To compute values of arithmetic expressions or function calls, use expression evaluators in the Expressions view.
You can examine static variables that the debuggers don't pick up as local variables. For example, if you define
static int staticVar = 42; in a source file and then add
staticVar as an evaluated expression, you should see 42 in the view when the debugger stops in the source file.
To add expression evaluators, drag an expression from the code editor to the Expressions view.
You can also:
- Double-click in the Expressions or Locals view.
- Select Add New Expression Evaluator from the context menu.
Enter the expression in the New Evaluated Expression dialog:
The set of evaluated expressions is saved in your session.
Note: Expression evaluators are powerful, but slow down debugger operation significantly. Use them sparingly and remove them when you no longer need them.
Expression evaluators are re-evaluated whenever the current frame changes. The functions used in the expressions are called each time, even if they have side-effects.
Right-click the Expressions view to select the following actions:
- Add and remove expression evaluators
- Change value display format
- Expand and collapse view contents
- Copy view contents or expression values to the clipboard
- Open view contents in an editor
- Open memory editor
- Set data breakpoints
- Use debugging helpers
- Show and hide tooltips in the view when debugging
- Dereference pointers automatically
- Sort members of classes and structs alphabetically
- Use dynamic object type for display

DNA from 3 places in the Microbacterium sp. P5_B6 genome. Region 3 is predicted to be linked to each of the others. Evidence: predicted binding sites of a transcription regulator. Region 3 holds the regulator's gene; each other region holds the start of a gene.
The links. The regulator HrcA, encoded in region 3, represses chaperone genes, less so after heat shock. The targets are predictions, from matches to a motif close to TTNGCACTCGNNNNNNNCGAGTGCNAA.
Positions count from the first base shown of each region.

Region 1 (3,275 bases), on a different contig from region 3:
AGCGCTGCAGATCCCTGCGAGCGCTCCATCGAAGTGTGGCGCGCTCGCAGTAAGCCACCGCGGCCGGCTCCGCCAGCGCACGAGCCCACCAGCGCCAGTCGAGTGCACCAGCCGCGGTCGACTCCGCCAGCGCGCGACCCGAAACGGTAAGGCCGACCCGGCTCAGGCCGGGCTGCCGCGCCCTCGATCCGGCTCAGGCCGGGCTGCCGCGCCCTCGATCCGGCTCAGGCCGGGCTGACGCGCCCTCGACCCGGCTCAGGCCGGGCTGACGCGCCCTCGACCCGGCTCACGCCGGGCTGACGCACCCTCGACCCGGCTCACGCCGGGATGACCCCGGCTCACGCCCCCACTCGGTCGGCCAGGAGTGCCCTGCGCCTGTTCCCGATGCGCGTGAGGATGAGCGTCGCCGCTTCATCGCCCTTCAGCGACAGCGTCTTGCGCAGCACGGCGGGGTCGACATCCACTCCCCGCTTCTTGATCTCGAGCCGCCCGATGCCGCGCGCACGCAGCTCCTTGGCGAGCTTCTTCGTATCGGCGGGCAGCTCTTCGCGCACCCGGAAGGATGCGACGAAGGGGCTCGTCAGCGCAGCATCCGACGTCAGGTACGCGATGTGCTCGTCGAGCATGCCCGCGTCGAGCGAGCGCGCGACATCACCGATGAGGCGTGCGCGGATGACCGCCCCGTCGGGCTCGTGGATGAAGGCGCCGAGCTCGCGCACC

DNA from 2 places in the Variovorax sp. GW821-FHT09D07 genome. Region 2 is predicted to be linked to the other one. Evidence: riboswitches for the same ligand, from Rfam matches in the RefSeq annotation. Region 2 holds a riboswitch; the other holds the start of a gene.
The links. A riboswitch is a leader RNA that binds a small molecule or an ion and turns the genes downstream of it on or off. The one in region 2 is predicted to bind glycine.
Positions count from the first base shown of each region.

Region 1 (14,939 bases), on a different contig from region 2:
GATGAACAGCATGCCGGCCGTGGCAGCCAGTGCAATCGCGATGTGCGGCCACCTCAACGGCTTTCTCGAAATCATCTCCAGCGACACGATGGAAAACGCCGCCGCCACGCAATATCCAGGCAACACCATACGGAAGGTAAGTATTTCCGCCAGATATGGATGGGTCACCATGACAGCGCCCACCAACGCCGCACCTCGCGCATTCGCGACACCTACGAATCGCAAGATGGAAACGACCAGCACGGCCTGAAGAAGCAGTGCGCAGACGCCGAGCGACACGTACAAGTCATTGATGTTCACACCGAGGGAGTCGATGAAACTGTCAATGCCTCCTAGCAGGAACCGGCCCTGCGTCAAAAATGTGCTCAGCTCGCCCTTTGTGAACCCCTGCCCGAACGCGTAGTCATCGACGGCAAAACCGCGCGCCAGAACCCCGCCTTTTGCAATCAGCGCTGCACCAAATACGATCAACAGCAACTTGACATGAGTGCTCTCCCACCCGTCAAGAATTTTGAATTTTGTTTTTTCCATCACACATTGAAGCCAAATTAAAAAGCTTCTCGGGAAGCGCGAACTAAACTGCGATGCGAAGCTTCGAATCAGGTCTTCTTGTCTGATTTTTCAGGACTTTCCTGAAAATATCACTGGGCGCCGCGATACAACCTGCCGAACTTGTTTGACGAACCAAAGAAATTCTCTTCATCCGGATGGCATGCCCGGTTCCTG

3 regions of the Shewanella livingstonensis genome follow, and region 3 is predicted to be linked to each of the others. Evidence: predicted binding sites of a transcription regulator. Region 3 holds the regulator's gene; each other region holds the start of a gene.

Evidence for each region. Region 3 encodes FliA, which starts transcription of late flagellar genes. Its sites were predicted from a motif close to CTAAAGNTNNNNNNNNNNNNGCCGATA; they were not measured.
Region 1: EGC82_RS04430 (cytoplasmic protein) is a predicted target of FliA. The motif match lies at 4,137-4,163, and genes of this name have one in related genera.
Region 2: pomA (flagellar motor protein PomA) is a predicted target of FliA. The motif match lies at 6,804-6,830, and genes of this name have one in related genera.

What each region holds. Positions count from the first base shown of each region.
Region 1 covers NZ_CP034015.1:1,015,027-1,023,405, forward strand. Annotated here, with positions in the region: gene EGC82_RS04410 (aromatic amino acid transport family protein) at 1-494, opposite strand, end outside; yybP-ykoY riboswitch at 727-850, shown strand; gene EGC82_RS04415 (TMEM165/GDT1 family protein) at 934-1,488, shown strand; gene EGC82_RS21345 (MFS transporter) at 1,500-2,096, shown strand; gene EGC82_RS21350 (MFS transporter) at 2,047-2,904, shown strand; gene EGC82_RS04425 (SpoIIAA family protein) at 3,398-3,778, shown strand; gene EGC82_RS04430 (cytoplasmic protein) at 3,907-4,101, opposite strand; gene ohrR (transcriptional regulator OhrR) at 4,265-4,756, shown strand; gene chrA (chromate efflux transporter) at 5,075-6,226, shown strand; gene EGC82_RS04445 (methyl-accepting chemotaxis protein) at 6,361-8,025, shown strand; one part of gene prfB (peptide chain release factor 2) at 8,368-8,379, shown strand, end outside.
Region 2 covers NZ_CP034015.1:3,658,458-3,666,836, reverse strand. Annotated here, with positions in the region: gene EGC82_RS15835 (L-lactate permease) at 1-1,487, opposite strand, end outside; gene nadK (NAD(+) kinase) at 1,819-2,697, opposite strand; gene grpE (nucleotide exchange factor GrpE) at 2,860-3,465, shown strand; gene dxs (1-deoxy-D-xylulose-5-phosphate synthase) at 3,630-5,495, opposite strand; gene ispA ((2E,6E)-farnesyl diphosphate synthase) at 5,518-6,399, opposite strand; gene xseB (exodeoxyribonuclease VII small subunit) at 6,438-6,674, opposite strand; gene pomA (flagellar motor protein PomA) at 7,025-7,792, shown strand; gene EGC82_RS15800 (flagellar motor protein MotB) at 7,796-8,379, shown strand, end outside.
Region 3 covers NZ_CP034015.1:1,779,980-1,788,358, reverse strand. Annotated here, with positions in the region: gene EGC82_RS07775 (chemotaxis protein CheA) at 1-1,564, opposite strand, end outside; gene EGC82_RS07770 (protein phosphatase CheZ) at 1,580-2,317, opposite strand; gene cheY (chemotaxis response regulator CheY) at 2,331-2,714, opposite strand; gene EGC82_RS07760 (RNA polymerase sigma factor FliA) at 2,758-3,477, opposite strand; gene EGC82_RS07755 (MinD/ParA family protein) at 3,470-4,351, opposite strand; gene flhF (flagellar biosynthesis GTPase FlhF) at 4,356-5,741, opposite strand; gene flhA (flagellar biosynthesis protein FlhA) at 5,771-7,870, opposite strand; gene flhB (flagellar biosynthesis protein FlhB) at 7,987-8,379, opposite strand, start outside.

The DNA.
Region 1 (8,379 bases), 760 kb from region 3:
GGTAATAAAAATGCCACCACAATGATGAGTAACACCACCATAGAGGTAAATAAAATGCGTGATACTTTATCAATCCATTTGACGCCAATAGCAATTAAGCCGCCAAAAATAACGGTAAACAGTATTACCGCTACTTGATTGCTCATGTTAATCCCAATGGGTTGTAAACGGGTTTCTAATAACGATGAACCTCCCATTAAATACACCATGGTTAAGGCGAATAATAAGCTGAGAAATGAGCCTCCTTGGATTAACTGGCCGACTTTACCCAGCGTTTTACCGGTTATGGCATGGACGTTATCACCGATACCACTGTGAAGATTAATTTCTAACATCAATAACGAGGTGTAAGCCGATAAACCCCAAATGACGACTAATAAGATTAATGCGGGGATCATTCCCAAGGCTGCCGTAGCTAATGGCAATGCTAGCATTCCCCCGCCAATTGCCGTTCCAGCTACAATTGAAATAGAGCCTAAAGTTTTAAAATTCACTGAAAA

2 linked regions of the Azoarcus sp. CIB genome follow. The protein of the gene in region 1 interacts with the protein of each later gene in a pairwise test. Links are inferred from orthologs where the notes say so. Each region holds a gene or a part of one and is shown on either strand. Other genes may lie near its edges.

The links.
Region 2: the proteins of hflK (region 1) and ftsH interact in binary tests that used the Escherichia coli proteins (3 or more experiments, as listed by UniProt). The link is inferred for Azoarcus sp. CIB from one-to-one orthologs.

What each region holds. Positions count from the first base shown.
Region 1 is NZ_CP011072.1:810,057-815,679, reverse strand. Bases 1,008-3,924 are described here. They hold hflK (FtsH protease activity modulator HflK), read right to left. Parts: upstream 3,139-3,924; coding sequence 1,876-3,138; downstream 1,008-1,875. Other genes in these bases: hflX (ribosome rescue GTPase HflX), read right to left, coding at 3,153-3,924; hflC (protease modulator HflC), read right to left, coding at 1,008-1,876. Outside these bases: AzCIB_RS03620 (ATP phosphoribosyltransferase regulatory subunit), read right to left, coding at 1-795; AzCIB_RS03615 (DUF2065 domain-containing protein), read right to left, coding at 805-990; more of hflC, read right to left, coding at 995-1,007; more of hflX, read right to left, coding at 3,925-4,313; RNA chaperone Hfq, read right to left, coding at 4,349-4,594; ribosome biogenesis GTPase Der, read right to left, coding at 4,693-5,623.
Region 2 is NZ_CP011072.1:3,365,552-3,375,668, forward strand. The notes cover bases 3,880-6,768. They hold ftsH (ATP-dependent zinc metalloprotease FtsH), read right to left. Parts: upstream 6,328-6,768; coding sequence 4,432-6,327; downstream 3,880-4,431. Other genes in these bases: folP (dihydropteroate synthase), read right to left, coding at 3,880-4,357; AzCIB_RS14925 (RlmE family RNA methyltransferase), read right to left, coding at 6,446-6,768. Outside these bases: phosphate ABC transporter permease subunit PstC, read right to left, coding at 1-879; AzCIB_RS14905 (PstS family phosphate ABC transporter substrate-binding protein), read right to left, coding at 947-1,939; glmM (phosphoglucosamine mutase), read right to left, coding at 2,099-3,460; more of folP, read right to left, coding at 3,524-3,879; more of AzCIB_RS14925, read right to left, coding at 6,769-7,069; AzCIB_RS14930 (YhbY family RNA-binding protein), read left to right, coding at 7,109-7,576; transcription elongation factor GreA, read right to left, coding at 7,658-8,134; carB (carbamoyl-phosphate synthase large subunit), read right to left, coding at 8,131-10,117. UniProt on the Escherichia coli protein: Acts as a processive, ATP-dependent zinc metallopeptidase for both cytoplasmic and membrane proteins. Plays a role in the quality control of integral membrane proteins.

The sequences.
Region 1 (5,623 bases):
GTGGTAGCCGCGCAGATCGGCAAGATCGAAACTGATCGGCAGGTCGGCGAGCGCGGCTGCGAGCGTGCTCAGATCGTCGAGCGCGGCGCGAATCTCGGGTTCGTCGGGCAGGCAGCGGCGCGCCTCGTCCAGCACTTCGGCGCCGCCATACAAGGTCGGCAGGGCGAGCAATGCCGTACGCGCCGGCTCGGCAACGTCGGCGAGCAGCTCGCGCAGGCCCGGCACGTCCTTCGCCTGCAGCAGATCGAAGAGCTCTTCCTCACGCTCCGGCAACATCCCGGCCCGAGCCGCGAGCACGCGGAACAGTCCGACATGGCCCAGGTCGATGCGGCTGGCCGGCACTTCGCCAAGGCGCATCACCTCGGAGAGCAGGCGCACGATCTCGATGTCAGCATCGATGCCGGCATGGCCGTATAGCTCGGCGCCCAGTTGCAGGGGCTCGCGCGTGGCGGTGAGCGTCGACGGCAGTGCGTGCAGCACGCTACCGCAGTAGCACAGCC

- Set debugger preferences
GDB, LLDB and CDB support the evaluation of simple C and C++ expressions. Functions can be called only if they are actually compiled into the debugged executable or a library used by the executable. Inlined functions such as most
operator implementations of standard containers are typically not available.
When using GDB or LLDB as backend, you can use a special ranged syntax to display multiple values with one expression. A sub-expression of form
foo[a..b] is split into a sequence of individually evaluated expressions
foo[a], ..., foo[b].
You can expand compound variables of struct or class type to show their members. As you also see the variable value and type, you can examine and traverse the low-level layout of object data.
GDB and LLDB, and therefore Qt Creator's debugger, also work for optimized builds on Linux and macOS. Optimization can lead to re-ordering of instructions or removal of some local variables, causing the Locals and Expressions views to show unexpected data.
The debug information from GCC does not include enough information about the time when a variable is initialized. Therefore, Qt Creator can not tell whether the contents of a local variable are real data or initial noise. If a QObject appears uninitialized, its value is reported as not in scope. Not all uninitialized objects, however, can be recognized as such.
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